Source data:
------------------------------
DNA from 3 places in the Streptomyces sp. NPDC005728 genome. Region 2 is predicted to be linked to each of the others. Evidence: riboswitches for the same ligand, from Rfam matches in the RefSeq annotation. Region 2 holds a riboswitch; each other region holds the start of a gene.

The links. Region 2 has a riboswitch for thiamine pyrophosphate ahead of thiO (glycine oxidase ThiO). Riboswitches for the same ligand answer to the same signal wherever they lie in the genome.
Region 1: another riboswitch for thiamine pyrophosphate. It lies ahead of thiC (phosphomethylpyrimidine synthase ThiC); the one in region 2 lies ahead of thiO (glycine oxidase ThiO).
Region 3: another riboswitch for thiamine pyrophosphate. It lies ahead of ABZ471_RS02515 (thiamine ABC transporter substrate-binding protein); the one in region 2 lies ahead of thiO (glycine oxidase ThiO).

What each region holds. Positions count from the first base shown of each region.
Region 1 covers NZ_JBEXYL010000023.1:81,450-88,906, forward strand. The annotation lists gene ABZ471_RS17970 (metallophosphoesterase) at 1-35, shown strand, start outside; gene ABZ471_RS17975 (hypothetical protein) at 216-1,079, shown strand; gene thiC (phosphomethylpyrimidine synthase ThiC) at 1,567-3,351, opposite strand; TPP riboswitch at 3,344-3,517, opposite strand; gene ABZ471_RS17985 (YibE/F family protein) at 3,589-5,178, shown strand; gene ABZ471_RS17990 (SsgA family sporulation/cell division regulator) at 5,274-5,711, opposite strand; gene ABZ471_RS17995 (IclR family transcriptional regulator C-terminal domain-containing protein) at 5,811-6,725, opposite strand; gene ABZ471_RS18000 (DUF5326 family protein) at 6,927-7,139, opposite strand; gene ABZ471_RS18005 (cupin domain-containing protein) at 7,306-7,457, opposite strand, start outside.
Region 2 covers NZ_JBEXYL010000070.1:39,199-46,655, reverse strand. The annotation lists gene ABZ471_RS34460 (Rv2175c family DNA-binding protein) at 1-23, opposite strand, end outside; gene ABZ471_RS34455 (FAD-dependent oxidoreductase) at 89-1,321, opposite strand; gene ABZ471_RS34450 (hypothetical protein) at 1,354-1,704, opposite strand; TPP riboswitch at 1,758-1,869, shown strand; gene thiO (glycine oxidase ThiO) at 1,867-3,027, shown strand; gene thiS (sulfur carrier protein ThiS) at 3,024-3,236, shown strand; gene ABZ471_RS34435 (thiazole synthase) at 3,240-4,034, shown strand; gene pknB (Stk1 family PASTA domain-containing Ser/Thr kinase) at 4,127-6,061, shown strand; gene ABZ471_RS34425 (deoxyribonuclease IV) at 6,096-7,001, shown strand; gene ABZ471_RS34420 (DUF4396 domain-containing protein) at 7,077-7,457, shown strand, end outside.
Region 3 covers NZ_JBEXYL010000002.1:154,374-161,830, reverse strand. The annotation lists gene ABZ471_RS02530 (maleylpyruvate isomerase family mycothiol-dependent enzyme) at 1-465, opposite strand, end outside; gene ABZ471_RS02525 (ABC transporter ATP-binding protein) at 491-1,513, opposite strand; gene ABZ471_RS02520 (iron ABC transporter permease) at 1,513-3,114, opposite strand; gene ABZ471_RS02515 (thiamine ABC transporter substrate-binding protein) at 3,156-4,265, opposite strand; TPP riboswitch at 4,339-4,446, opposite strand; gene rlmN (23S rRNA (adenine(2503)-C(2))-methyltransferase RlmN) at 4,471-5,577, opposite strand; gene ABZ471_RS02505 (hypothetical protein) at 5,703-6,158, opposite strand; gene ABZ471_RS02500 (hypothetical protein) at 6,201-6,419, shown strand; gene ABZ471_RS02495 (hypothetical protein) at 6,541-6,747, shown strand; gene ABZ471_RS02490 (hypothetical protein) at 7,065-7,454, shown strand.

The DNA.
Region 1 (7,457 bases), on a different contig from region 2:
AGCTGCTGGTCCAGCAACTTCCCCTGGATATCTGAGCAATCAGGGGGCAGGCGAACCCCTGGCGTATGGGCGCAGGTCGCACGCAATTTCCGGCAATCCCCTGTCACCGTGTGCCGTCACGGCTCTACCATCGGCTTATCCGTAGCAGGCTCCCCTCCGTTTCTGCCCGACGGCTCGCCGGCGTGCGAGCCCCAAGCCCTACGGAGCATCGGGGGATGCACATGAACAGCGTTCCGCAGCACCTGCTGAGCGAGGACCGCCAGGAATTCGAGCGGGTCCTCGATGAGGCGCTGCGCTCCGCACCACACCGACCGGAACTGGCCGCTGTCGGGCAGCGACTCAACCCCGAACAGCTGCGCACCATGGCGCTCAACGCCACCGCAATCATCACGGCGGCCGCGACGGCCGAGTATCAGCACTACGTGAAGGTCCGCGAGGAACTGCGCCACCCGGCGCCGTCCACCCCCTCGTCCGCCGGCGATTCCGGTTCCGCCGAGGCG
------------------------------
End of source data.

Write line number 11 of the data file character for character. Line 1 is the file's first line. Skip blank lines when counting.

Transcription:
AGCTGCTGGTCCAGCAACTTCCCCTGGATATCTGAGCAATCAGGGGGCAGGCGAACCCCTGGCGTATGGGCGCAGGTCGCACGCAATTTCCGGCAATCCCCTGTCACCGTGTGCCGTCACGGCTCTACCATCGGCTTATCCGTAGCAGGCTCCCCTCCGTTTCTGCCCGACGGCTCGCCGGCGTGCGAGCCCCAAGCCCTACGGAGCATCGGGGGATGCACATGAACAGCGTTCCGCAGCACCTGCTGAGCGAGGACCGCCAGGAATTCGAGCGGGTCCTCGATGAGGCGCTGCGCTCCGCACCACACCGACCGGAACTGGCCGCTGTCGGGCAGCGACTCAACCCCGAACAGCTGCGCACCATGGCGCTCAACGCCACCGCAATCATCACGGCGGCCGCGACGGCCGAGTATCAGCACTACGTGAAGGTCCGCGAGGAACTGCGCCACCCGGCGCCGTCCACCCCCTCGTCCGCCGGCGATTCCGGTTCCGCCGAGGCG